February 2, 2006 10:15 PM PST
Judge postpones Google subpoena hearing
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U.S. District Judge James Ware on Thursday delayed the hearing, originally scheduled for Feb. 27, for an extra two weeks without giving an explanation. The outcome will determine whether the U.S. Justice Department will prevail in its fight to force Google to help it defend an anti-pornography law in a trial in Philadelphia this fall.
Gonzales v. Google: the docs
Court documents reveal that the Justice Department has been pressuring Google for excerpts from its search logs for half a year. Prosecutors hope to use the excerpts to show that filtering software can't protect children online.
Although the Justice Department also demanded that Yahoo, Microsoft and America Online hand over similar records, Google was the only recipient that chose to fight the subpoena in court. After the spat became public last week, Attorney General Alberto Gonzales said:" This is important for the Department of Justice and we will pursue this matter."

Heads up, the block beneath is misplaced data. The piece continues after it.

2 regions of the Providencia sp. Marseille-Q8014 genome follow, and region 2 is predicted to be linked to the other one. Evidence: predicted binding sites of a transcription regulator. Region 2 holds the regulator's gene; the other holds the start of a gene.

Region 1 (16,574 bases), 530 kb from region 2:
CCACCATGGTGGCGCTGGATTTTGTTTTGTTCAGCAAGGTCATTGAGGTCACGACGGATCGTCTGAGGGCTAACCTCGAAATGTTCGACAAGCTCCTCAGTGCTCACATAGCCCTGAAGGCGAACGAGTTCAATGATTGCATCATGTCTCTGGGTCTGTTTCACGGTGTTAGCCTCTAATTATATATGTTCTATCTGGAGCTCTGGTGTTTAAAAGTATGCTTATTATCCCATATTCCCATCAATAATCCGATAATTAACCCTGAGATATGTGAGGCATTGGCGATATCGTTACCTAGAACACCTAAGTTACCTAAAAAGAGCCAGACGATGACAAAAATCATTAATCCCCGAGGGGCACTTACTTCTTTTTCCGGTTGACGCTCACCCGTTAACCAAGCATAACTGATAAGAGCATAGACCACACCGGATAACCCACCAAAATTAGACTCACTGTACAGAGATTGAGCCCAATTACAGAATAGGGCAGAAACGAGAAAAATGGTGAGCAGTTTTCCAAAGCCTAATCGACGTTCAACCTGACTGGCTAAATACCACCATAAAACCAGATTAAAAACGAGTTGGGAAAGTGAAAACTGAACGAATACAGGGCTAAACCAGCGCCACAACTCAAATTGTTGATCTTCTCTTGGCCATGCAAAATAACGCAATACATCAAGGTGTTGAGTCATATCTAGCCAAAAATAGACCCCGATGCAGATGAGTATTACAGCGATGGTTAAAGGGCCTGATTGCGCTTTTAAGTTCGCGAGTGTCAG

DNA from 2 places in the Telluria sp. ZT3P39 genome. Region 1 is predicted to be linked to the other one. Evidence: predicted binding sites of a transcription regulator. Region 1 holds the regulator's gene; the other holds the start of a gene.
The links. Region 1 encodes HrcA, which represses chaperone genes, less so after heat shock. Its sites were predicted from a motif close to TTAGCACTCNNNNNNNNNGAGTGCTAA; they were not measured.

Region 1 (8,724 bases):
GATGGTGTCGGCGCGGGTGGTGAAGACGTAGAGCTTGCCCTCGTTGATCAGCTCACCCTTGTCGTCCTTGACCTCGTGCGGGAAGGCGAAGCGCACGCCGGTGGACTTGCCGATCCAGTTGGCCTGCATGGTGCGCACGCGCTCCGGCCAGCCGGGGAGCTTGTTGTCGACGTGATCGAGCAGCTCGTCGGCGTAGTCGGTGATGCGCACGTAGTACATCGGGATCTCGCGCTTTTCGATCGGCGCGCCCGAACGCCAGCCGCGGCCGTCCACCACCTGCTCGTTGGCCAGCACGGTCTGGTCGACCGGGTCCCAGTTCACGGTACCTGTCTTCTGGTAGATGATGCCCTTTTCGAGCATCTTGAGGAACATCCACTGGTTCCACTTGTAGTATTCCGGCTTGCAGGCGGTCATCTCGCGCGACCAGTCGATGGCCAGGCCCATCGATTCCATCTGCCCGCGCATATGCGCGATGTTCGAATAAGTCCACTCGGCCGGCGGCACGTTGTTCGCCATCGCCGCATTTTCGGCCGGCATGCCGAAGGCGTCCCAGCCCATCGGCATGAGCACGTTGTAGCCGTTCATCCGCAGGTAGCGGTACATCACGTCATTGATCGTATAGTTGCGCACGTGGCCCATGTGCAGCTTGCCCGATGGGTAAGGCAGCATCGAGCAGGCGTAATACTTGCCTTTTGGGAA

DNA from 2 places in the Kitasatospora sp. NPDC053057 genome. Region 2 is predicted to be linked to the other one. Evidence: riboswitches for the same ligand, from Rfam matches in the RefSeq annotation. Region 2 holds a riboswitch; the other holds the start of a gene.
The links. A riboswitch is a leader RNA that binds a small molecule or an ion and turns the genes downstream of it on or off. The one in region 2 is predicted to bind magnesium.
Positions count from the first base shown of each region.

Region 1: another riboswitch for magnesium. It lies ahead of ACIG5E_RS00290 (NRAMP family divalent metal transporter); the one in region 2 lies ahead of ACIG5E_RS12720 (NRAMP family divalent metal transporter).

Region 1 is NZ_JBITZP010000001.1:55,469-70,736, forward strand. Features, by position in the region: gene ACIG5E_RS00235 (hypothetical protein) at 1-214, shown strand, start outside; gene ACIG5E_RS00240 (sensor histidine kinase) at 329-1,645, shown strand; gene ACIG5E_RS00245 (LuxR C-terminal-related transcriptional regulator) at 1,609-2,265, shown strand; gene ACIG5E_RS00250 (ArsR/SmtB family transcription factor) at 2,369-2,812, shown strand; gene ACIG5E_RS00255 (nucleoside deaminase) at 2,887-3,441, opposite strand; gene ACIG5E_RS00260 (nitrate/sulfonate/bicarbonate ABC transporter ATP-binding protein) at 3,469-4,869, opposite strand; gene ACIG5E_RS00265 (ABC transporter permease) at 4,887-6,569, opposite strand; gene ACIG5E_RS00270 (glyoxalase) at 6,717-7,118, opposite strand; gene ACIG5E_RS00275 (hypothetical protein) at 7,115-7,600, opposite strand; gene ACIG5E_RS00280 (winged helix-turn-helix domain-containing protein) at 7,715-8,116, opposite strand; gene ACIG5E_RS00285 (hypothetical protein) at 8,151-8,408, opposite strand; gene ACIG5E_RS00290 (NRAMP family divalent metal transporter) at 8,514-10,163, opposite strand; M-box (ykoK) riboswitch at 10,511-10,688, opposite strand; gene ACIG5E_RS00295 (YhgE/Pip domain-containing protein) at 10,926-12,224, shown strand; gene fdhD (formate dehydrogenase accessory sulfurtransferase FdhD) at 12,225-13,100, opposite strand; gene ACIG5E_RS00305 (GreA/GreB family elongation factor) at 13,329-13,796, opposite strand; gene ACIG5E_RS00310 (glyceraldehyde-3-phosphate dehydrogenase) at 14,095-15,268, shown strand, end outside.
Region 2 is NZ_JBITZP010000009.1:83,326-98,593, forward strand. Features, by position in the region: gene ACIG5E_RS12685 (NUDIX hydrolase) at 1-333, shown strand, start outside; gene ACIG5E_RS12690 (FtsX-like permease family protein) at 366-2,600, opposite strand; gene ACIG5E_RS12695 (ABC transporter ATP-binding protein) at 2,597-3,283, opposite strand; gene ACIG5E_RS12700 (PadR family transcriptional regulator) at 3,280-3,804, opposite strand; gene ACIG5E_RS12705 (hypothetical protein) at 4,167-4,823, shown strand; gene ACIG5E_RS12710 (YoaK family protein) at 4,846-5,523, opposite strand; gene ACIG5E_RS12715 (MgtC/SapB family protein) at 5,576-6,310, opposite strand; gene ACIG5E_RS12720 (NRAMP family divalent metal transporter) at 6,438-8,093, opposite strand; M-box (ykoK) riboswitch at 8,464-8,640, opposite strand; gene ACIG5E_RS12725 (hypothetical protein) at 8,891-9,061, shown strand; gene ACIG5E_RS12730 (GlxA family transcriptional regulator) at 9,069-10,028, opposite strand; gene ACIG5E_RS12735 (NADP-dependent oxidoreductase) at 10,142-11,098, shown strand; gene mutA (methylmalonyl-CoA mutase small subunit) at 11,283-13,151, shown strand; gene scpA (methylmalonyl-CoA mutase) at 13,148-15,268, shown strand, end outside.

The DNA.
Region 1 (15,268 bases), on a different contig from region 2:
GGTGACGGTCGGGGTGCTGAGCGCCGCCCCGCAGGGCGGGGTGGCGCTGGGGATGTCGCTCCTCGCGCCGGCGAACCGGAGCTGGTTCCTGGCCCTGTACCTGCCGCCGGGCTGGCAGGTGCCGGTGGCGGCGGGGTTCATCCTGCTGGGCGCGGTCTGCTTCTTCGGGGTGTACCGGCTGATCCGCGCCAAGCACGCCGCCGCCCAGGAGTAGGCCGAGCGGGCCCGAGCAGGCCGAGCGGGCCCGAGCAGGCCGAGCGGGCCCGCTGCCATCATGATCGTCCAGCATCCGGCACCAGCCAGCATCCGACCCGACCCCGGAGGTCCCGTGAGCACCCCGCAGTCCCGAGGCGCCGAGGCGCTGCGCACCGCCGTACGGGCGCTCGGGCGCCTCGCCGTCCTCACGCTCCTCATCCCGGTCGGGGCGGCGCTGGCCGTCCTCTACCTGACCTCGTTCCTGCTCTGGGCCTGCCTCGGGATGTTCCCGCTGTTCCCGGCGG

The government's request has raised eyebrows among privacy advocates and members of Congress, some of whom fear it could open the door to future fishing expeditions. Rep. Ed Markey, a Massachusetts Democrat, said he would introduce legislation to curb records retained by Web sites, and Sen. Patrick Leahy, a Vermont Democrat, has asked Gonzales for details.
Ware also said that Google's response to the Justice Department is now due Feb. 17, and the government's reply is due Feb. 24. Other organizations such as nonprofit groups, individuals and companies that have permission to file friend-of-the-court briefs can do so until Feb. 24.
Prosecutors are requesting a "random sampling" of 1 million Internet addresses accessible through Google's popular search engine and a random sampling of 1 million search queries submitted to Google over a one-week period.
The request is part of the Justice Department's attempt to defend the constitutionality of the Child Online Protection Act. The law orders commercial Web sites to shield minors from materials that may be "harmful" to them--or face prison time--a requirement that the American Civil Liberties Union claims violates free expression rights.
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